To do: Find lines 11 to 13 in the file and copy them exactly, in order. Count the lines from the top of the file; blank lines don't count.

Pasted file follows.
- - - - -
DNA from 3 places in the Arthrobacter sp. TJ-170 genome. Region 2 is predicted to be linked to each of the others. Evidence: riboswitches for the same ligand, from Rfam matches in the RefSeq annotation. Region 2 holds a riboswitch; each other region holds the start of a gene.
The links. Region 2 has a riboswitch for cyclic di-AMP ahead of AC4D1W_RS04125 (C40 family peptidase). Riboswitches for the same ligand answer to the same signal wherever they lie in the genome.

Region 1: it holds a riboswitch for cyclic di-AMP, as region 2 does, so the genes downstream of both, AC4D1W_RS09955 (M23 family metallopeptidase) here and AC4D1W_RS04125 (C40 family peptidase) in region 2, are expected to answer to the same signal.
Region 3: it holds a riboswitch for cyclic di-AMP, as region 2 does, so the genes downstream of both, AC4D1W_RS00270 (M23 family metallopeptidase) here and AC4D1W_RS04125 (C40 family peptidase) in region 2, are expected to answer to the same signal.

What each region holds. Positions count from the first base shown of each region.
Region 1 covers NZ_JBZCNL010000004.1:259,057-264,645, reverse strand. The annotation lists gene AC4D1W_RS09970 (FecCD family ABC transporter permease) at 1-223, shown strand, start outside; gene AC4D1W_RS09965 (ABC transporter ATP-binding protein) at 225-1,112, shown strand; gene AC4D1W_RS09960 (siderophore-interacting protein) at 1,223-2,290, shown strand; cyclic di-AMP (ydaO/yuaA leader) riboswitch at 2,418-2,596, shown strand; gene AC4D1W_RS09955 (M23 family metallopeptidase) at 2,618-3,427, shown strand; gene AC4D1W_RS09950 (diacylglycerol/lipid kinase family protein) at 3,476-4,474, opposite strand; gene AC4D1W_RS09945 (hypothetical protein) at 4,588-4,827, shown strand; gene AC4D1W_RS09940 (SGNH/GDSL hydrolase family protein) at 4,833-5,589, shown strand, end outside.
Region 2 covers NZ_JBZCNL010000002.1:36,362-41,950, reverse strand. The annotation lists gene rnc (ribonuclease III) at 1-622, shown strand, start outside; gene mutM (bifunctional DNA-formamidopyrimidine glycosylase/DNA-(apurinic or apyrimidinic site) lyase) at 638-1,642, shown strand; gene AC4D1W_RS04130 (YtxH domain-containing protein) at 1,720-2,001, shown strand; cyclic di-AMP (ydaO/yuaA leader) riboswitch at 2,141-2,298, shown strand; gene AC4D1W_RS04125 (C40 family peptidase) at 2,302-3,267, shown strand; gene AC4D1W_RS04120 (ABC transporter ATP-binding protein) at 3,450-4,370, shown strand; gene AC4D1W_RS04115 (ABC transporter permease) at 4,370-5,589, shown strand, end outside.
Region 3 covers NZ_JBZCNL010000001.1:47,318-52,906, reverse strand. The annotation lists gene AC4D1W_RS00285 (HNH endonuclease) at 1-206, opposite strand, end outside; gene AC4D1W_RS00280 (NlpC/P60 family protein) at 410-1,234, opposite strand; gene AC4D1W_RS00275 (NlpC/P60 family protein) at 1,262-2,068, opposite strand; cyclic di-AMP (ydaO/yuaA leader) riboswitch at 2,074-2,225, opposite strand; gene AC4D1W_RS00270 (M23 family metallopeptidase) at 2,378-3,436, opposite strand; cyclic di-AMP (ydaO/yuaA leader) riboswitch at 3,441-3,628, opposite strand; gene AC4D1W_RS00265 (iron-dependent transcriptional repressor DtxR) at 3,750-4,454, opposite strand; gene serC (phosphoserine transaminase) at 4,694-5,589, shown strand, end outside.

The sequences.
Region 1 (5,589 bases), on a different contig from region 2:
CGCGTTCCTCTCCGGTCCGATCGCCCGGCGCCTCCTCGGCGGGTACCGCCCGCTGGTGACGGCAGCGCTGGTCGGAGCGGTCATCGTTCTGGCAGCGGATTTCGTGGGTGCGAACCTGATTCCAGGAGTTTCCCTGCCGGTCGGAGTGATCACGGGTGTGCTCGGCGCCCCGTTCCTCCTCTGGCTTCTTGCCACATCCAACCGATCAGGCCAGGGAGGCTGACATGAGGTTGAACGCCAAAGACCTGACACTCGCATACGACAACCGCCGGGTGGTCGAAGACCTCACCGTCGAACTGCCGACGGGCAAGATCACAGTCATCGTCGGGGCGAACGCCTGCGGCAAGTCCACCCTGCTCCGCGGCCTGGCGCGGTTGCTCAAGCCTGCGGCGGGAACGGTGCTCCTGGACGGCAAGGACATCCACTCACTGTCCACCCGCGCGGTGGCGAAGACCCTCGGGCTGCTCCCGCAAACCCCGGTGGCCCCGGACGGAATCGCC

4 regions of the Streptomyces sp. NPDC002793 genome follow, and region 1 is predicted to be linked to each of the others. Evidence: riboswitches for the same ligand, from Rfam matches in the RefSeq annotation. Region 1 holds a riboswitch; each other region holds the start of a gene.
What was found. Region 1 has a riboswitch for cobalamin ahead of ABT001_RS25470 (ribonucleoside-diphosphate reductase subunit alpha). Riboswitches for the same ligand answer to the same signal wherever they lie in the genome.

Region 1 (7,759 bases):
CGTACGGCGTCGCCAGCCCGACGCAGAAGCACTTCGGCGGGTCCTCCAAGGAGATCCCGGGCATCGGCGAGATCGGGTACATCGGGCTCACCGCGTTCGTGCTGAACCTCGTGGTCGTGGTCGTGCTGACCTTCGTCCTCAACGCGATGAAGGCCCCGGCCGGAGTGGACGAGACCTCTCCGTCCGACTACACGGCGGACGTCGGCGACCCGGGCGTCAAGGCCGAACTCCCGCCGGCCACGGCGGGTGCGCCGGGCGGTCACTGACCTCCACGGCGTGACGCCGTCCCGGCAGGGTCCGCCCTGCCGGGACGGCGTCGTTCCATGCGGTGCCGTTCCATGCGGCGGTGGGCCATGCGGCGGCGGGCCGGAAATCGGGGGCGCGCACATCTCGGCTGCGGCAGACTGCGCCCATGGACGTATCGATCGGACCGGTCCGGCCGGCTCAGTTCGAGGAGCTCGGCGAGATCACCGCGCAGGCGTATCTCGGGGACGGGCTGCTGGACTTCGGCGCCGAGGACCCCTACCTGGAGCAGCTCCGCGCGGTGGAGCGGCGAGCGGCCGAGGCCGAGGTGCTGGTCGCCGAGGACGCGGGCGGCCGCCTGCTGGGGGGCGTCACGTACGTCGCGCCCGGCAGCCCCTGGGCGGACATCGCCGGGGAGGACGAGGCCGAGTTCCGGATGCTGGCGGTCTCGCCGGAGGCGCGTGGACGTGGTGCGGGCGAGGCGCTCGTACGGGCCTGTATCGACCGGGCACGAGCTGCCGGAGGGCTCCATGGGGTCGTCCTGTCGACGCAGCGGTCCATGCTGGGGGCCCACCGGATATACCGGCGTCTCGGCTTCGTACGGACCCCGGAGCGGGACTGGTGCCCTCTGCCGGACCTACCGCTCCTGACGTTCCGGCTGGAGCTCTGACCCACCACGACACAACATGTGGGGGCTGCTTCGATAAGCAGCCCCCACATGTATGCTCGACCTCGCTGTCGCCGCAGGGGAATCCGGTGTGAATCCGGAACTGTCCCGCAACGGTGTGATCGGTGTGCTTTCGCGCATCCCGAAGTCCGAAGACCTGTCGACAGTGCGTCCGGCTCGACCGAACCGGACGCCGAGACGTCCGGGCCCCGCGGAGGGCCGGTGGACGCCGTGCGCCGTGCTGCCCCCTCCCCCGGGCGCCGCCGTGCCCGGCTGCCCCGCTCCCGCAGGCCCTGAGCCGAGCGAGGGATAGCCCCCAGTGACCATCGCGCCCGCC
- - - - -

CGCGTTCCTCTCCGGTCCGATCGCCCGGCGCCTCCTCGGCGGGTACCGCCCGCTGGTGACGGCAGCGCTGGTCGGAGCGGTCATCGTTCTGGCAGCGGATTTCGTGGGTGCGAACCTGATTCCAGGAGTTTCCCTGCCGGTCGGAGTGATCACGGGTGTGCTCGGCGCCCCGTTCCTCCTCTGGCTTCTTGCCACATCCAACCGATCAGGCCAGGGAGGCTGACATGAGGTTGAACGCCAAAGACCTGACACTCGCATACGACAACCGCCGGGTGGTCGAAGACCTCACCGTCGAACTGCCGACGGGCAAGATCACAGTCATCGTCGGGGCGAACGCCTGCGGCAAGTCCACCCTGCTCCGCGGCCTGGCGCGGTTGCTCAAGCCTGCGGCGGGAACGGTGCTCCTGGACGGCAAGGACATCCACTCACTGTCCACCCGCGCGGTGGCGAAGACCCTCGGGCTGCTCCCGCAAACCCCGGTGGCCCCGGACGGAATCGCC

4 regions of the Streptomyces sp. NPDC002793 genome follow, and region 1 is predicted to be linked to each of the others. Evidence: riboswitches for the same ligand, from Rfam matches in the RefSeq annotation. Region 1 holds a riboswitch; each other region holds the start of a gene.
What was found. Region 1 has a riboswitch for cobalamin ahead of ABT001_RS25470 (ribonucleoside-diphosphate reductase subunit alpha). Riboswitches for the same ligand answer to the same signal wherever they lie in the genome.